While contemplating returning our often read set of books including Dem Bones, I Need My Monster, and Baxter, the Pig Who Wanted to Be Kosher, I realized I’d have to replace them with something. I want to get a little more predictable outcome from visits to the library mixed in with the opportunity for my children to go select books. This time, I looked up books on Goodreads and on Amazon to find a few that seemed good.
One Love is by Cedella Marley who has adapted a few of her father’s songs into children’s books. One Love is beautiful. As the lyrics carry a beautiful message to my kids and dredge up good memories from high school, the art tells the story of a diverse neighborhood coming together to clean up a junked lot and turn it into a gardening and gathering place. Lots to love here with age, race, and other diversity well represented. Very engaging art by Vanessa Brantley-Newton.
I also picked up Every Little Thing also by Cedella Marley. In this book, the song Three Little Birds forms the backbone of the story also illustrated by Vanessa Brantley-Newton. This story follows a very up-beat kid through his day as three little birds form a friendship with a cat along the way. Also a very nice book.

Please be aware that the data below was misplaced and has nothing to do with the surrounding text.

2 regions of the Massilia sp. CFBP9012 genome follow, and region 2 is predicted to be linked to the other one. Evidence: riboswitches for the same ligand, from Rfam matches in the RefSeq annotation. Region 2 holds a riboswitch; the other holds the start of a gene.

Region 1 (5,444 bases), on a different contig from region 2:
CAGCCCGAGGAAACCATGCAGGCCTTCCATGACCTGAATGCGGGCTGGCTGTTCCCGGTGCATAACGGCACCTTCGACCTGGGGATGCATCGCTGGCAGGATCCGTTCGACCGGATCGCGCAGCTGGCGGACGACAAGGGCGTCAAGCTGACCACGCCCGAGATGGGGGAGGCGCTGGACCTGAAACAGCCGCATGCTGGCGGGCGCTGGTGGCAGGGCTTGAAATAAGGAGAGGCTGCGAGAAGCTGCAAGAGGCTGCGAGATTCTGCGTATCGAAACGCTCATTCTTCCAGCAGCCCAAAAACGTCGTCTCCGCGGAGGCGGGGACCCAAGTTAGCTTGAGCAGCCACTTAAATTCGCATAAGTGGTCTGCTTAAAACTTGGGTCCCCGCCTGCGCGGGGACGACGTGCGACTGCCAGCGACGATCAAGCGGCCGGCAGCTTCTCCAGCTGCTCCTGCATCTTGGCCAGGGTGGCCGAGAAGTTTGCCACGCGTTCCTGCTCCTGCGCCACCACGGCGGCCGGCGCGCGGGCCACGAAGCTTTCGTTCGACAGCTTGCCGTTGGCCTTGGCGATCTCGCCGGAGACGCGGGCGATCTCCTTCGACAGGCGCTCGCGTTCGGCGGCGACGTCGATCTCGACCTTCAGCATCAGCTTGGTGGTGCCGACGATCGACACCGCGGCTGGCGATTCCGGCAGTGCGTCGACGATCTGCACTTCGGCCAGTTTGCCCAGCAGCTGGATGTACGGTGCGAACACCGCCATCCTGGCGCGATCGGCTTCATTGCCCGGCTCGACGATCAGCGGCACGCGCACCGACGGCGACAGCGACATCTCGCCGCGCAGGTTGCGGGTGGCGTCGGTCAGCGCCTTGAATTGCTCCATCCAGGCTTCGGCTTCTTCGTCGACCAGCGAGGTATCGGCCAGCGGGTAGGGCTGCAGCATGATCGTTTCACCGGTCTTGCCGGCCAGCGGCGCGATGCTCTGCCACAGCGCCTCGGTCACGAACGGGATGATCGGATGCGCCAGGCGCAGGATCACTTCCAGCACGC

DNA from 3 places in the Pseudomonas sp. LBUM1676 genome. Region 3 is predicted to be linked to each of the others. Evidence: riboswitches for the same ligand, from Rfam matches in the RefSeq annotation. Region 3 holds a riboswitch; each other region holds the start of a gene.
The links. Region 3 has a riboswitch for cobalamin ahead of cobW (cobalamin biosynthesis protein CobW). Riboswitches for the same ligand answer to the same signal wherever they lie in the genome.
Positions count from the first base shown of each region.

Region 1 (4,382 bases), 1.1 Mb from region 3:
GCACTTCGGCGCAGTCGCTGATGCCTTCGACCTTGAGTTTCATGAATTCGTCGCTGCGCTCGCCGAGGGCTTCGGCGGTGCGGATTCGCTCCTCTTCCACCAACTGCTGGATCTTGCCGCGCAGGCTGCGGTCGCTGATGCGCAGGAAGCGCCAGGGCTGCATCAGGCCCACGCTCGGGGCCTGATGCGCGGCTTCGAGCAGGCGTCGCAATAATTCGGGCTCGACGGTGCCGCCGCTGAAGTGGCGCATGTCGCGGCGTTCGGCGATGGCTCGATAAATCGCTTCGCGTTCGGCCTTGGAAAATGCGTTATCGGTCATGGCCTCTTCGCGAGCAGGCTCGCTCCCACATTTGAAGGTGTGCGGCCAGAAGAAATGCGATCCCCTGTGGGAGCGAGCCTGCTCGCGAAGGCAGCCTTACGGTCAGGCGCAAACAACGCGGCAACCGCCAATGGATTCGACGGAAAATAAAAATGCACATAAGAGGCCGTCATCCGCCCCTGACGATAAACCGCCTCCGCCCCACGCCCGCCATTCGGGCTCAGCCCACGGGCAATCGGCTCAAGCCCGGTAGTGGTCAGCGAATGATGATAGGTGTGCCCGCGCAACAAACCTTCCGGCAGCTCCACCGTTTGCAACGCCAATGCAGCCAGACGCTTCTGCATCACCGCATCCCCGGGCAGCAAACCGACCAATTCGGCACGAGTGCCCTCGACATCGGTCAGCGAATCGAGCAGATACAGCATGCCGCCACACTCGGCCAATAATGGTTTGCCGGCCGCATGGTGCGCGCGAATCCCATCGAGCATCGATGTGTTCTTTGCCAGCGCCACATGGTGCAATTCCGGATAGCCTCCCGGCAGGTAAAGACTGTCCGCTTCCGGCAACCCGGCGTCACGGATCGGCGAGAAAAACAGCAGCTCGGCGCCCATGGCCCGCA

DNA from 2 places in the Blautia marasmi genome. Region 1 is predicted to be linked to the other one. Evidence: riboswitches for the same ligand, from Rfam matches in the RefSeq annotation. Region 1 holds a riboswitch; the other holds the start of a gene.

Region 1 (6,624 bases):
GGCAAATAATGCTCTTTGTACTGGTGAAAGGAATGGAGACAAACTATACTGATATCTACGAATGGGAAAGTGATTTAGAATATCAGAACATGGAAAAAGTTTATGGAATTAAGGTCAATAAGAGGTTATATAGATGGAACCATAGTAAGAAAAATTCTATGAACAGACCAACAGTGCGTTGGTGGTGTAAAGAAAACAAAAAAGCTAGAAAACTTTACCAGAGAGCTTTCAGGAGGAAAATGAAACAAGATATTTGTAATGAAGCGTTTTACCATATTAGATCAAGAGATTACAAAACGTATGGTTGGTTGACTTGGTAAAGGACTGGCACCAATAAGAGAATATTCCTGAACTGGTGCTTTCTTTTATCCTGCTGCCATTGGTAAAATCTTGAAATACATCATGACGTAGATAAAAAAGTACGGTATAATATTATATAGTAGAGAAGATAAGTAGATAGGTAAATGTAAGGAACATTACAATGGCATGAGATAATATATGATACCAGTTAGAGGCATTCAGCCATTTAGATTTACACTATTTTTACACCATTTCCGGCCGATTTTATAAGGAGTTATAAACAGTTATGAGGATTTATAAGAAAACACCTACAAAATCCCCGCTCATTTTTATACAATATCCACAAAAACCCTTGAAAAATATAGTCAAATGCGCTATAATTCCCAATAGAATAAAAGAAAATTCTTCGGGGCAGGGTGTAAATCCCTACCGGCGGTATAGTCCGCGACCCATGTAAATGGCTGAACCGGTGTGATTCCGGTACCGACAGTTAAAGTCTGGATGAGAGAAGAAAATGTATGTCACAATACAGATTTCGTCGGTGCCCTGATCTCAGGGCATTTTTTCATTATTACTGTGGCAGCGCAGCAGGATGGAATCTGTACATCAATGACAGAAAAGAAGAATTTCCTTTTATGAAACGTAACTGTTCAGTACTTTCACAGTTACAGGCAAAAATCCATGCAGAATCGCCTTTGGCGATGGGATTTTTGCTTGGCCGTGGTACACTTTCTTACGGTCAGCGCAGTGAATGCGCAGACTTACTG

The Rajah’s Rice spoke to me for many reasons. It features India–a country my daughter does not know much about, a country that has been important to me through friendships and playing cricket, and a country that is a major part of our world’s community. It also features a smart, caring, clever girl protagonist who uses the doubling rice on a chess board to outwit the rajah. This mathematics made me happy and was also chosen because my wife is a math teacher. The protagonist also cures the elephants when many wise doctors couldn’t. What my daughter won’t understand, at five, is that this represents the history of India and not its present. It is important to also show her modern India and when ready a deeper view of its history to counter the romanticized version presented here and in many other places.
Lastly, I dipped into an old favorite author. Linda Smith wrote The Inside Tree, and when we had it from the library my daughter had us read it incessantly. This time I chose Mrs. Biddlebox, a cute story of a witch who bakes a bad day into a pie and then goes to sleep happy.
My daughter has loved all of them, and we read them daily to her.